Their marriage was in December 1914 in Cardiff.
She was born in June 1886 in Cardiff as daughter of Richard Morgan and Annie Chamberlain .(11a 364)
She died at the age of 55 in March 1942 in Leicester( 7a 481).
Which would indicate this is probably her family.
891 Census 20 Ruthin Gdns St John Cardiff
Richard Morgan 29 Secretary to Coal Company b Cardiff
Annie C wife 27 b Guernsey
DOROTHY M dau 4 b Cardiff
Margery M dau 1 b Cardiff
Minnie Jones 20 servant
1901 Census Station Rd Llanishen
Richard Morgan 39 Sec to Ltd Co b Cardiff
Annie C wife 37 b Guernsey
DOROTHY M 14 b Cardiff
Margery dau 11 b Cardiff
Charlotte Monfries m-in-law widow 77 Living on own means b Exeter
Marion Monfries s-in-law 41 Living on own means b Guernsey
Sarah Jones 23 servant
Annie Preece 22 Cook
1911 Census Hillerest Llanishen nr Cardiff
Richard Morgan 49 Chartered Secretary to Ltd Co b Cardiff
Annie Chamberlain Morgan wife 47 b Guernsey
Dorothy Margaret Morgan dau 24 b Guernsey
Eveline Hall 28 cook
Rose H Hood 29 servant
Richard Morgan & Annie Chamberlain Monfries
marriage Jun qtr 1885 Cardiff 11a 429
In a letter to a miss Davies het mentions his beloved mother in law.
"Dear Miss Davies
Thank you very much for your efforts over the Birmingham Mail. I am very glad to have the extra copies - one I shall now be able to send to my beloved mother in law, who is the Anne of the dedication (To Another Anne whose spirits as unquenchable as my love for her) and will be thrilled to bits!
I return your copy of the book endorsed on the title page.
Also we know now that his beloved mother in law is the Ann of the dedication in this book.
Charles dedicated his books to
The Grand Hotel on Granby Street, designed by Cecil Ogden in 1898.
Occupying a prominent corner position in Granby Street the Grand Hotel serves to remind us of the scale of new hotels built at the end of the 19th Century. Built of red brick and stone in a grandiose style, it replaced the Blue Lion Coaching Inn, a Victorian public house, which was demolished along with the Carlton Hotel and the Conservative Club to make way for the Grand, one of Leicester’s premier hotels. The main part of the hotel was designed by Cecil Ogden in 1898 in a grand Franco-German Renaissance style reminiscent of the sixteenth century Two years later a corner addition was added by Amos Hall. The design here seems to have been influenced by the churches designed by Sir Christopher Wren.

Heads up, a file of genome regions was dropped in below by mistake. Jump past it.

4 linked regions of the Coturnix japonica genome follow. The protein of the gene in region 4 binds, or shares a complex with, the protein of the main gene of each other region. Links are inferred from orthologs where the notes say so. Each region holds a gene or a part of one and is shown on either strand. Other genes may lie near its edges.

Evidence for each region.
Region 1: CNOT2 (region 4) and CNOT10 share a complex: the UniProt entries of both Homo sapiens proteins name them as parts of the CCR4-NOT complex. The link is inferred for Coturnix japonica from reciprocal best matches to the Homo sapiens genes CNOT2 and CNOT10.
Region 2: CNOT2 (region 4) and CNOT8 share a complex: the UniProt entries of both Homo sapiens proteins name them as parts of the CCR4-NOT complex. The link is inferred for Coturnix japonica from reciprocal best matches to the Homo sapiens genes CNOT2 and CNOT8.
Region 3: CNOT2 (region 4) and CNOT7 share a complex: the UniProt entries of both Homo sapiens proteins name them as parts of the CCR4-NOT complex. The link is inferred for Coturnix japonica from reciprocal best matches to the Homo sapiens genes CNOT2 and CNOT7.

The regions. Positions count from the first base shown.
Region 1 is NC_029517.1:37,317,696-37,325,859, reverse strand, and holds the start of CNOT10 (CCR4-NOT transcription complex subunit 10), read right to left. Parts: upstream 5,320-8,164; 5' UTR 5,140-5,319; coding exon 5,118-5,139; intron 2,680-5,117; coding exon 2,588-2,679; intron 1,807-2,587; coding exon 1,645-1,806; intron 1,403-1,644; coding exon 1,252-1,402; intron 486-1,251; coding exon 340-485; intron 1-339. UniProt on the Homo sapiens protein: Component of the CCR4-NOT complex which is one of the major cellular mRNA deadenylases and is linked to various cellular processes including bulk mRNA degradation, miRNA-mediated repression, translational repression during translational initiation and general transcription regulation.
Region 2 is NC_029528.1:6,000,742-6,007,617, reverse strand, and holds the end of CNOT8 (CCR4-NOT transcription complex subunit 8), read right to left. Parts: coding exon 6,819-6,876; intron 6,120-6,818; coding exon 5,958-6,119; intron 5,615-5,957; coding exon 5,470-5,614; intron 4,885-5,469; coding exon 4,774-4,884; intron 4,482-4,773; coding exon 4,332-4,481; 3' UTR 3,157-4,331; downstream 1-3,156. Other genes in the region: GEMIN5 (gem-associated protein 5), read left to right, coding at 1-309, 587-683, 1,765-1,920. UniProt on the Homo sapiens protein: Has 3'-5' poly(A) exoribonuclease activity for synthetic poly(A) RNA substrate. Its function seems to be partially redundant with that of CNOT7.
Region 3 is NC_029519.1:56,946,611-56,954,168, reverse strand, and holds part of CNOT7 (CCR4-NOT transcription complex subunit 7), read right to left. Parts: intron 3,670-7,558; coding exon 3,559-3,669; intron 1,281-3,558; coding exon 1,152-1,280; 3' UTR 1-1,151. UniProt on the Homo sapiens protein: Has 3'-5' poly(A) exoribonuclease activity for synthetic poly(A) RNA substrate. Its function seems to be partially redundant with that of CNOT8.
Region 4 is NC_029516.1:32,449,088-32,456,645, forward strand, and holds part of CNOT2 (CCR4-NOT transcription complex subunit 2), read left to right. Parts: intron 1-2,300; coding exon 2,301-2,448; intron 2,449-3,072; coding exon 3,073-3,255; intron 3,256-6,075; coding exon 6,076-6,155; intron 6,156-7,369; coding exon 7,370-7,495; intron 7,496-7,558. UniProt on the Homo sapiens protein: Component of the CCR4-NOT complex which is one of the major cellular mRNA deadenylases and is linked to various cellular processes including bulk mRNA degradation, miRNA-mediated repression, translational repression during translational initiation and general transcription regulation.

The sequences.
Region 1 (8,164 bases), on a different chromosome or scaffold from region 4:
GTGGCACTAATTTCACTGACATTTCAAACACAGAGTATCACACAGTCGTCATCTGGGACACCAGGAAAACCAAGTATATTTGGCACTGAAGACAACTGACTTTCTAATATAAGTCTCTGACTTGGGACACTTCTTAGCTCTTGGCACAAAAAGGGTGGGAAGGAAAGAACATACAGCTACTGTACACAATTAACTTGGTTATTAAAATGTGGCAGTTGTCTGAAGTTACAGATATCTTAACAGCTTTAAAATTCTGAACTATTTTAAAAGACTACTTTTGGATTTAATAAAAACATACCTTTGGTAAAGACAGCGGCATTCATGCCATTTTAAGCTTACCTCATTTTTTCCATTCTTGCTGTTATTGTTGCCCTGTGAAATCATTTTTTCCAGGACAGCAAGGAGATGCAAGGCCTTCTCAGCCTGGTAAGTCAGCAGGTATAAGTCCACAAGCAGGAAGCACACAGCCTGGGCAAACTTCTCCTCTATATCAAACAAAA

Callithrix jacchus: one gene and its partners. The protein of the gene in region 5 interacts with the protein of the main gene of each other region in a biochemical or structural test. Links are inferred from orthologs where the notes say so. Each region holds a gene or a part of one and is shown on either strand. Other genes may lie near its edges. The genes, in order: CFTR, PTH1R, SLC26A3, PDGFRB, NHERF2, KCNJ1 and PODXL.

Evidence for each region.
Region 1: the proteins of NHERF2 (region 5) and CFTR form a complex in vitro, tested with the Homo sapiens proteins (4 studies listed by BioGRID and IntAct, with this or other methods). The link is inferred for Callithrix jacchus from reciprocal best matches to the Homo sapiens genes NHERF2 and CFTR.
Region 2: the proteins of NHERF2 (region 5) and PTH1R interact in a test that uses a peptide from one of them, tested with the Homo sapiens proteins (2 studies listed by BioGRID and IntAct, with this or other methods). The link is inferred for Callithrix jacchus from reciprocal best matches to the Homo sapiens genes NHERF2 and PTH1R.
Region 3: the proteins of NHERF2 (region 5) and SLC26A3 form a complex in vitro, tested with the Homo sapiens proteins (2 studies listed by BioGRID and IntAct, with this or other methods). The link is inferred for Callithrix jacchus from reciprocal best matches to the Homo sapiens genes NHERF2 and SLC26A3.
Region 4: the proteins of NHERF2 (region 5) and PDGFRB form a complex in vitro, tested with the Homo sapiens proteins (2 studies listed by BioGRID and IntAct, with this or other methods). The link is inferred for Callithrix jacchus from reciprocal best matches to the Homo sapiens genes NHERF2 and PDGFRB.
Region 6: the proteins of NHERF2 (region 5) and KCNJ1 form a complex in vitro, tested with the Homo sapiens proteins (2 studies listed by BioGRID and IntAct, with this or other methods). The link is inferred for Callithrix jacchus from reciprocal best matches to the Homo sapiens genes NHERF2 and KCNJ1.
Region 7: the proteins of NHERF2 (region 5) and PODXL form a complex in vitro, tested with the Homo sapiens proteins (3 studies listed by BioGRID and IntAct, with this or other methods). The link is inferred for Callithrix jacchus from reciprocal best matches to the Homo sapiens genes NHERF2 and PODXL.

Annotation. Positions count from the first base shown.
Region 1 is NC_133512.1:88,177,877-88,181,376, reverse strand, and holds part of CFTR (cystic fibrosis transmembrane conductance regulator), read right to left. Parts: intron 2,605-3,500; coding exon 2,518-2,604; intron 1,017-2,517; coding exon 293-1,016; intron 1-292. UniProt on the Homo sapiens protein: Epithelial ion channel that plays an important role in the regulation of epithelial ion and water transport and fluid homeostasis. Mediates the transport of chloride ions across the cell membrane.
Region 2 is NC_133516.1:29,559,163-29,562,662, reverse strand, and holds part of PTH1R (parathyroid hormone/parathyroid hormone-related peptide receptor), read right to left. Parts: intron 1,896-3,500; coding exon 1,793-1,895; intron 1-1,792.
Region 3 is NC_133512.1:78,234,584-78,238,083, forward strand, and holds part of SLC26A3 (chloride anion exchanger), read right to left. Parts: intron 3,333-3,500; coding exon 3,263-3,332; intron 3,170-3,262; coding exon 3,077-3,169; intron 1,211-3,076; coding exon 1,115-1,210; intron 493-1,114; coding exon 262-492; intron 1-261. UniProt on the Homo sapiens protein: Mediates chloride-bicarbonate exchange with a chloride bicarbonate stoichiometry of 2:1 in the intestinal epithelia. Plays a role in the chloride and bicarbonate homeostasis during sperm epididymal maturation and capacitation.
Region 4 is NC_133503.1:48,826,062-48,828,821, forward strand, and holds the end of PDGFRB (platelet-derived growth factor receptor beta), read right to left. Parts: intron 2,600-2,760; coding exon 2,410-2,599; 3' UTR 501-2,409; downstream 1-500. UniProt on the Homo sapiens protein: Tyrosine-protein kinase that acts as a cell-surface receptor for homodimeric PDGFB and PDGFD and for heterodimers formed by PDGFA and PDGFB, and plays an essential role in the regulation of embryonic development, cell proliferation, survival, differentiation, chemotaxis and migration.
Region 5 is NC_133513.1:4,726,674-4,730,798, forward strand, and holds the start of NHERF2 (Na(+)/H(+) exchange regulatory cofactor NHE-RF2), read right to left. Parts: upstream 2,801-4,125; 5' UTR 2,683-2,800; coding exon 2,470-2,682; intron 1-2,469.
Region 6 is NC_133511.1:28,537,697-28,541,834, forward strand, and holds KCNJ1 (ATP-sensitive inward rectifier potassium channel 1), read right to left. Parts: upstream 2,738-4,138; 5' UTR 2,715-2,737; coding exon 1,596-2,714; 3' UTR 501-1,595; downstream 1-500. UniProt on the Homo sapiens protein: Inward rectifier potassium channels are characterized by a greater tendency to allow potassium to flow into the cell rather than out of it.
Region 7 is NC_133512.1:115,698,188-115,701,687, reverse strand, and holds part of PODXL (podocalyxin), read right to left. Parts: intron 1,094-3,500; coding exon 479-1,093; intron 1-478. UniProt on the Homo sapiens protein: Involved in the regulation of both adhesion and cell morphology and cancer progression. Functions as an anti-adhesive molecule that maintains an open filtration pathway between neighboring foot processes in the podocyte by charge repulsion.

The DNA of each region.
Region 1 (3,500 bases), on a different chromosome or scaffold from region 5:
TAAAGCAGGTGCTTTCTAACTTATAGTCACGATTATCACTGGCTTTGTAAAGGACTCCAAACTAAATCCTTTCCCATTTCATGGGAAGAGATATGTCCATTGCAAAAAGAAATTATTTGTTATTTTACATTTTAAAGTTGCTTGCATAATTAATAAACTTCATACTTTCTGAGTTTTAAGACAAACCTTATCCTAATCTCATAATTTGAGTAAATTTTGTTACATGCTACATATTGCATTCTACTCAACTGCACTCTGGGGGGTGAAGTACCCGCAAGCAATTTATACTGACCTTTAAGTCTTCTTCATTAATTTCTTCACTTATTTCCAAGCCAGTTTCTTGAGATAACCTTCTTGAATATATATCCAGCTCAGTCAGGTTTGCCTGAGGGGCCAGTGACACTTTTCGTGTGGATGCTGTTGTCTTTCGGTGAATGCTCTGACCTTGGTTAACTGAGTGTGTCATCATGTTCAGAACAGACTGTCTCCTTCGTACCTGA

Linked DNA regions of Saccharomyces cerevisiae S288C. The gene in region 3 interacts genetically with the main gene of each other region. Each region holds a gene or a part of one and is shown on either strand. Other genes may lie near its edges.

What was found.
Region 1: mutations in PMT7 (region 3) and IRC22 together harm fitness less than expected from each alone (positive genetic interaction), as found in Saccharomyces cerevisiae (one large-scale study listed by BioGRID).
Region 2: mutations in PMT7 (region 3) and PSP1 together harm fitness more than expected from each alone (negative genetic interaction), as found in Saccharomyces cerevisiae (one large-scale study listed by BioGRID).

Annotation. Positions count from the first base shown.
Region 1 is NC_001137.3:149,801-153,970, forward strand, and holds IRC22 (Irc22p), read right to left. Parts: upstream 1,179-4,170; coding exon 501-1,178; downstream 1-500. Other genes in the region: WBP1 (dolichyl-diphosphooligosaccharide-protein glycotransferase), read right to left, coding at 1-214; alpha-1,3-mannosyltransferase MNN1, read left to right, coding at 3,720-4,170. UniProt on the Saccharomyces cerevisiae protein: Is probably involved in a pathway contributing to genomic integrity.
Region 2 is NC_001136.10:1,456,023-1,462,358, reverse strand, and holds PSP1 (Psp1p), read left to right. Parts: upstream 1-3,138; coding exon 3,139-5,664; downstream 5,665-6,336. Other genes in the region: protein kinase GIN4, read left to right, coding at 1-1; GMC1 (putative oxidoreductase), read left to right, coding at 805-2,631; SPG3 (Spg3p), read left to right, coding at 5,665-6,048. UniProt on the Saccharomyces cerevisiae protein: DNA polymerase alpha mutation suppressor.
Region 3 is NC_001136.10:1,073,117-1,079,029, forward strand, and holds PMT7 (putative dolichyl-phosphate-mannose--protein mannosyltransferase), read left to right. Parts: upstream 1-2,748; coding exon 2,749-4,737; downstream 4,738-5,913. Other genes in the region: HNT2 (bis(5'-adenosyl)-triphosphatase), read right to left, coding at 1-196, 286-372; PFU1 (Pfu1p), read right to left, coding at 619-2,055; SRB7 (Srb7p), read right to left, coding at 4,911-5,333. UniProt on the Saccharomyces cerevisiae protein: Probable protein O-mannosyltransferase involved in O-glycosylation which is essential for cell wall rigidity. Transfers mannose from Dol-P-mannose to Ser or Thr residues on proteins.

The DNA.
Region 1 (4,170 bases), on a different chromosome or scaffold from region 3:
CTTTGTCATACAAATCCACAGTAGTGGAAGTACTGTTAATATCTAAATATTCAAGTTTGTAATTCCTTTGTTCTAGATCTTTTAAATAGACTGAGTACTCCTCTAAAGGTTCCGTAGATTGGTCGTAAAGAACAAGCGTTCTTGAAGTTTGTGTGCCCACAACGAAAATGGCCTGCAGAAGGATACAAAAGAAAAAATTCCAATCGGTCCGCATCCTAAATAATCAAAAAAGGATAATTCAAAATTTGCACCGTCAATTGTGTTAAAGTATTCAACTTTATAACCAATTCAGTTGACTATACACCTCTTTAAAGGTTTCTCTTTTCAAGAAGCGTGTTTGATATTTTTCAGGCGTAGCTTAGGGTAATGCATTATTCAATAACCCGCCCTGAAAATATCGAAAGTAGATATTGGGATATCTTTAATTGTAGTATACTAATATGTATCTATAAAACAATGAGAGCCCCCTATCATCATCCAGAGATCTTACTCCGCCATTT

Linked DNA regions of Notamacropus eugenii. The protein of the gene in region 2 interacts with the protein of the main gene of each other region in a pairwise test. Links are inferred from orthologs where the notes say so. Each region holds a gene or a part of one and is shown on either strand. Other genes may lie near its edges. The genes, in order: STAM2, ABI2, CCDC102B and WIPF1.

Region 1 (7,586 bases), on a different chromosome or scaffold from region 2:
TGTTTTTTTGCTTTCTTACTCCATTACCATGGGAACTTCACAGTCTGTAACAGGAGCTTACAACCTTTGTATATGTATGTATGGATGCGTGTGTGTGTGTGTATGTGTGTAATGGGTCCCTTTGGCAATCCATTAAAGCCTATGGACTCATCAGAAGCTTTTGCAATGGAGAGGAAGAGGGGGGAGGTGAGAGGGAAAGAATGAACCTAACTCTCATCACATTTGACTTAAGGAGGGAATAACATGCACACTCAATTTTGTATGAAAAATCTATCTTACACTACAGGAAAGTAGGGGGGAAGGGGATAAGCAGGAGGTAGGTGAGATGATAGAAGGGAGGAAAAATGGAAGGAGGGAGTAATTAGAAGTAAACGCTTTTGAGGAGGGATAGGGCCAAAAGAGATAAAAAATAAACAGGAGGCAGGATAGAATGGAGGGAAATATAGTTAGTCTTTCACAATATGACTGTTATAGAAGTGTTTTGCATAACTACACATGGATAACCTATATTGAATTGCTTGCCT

A small hotel brochure from 1901 describes the hotel in glowing terms and it is clear which type of clientèle it attracted in its heyday: “Under its appropriate title ‘the Grand Hotel’ has formed the temporary home of the elite of English Society and of notabilities sojourning in Leicester. It is a favourite house with our Canadian and American cousins, and is generally admitted to be the finest hotel not only in Leicester, but in the Midlands’”
For its distinguished visitors it offered the best of amenities including a coffee room, drawing room and a Palm Court. One of the handsomest public rooms was the King’s Hall with walls and pillars decorated with Californian onyx and two large, carved, open, marble fire-places. Daily rates were from seven shillings and sixpence a day for sitting rooms and four shillings and sixpence a day for bedrooms. Visitors’ servants were charged five shillings a day for board and bedrooms were from two shillings and sixpence a day, according to position.
The hotel is now owned by Mercure Hotel Group and is called Mercure Leicester City Hotel. The hotel is now described as a place where ‘Victorian charm and elegance meets modern comfort’.
Banner, J. 1994 Out and About in Leicester, Leicester: Leicester City Council
Taylor, M. 1997 The Quality Of Leicester, Leicester: Leicester City Council.
The other marriage of Charles is to Audrey Hubert. nee Audrey Louisa Hanhart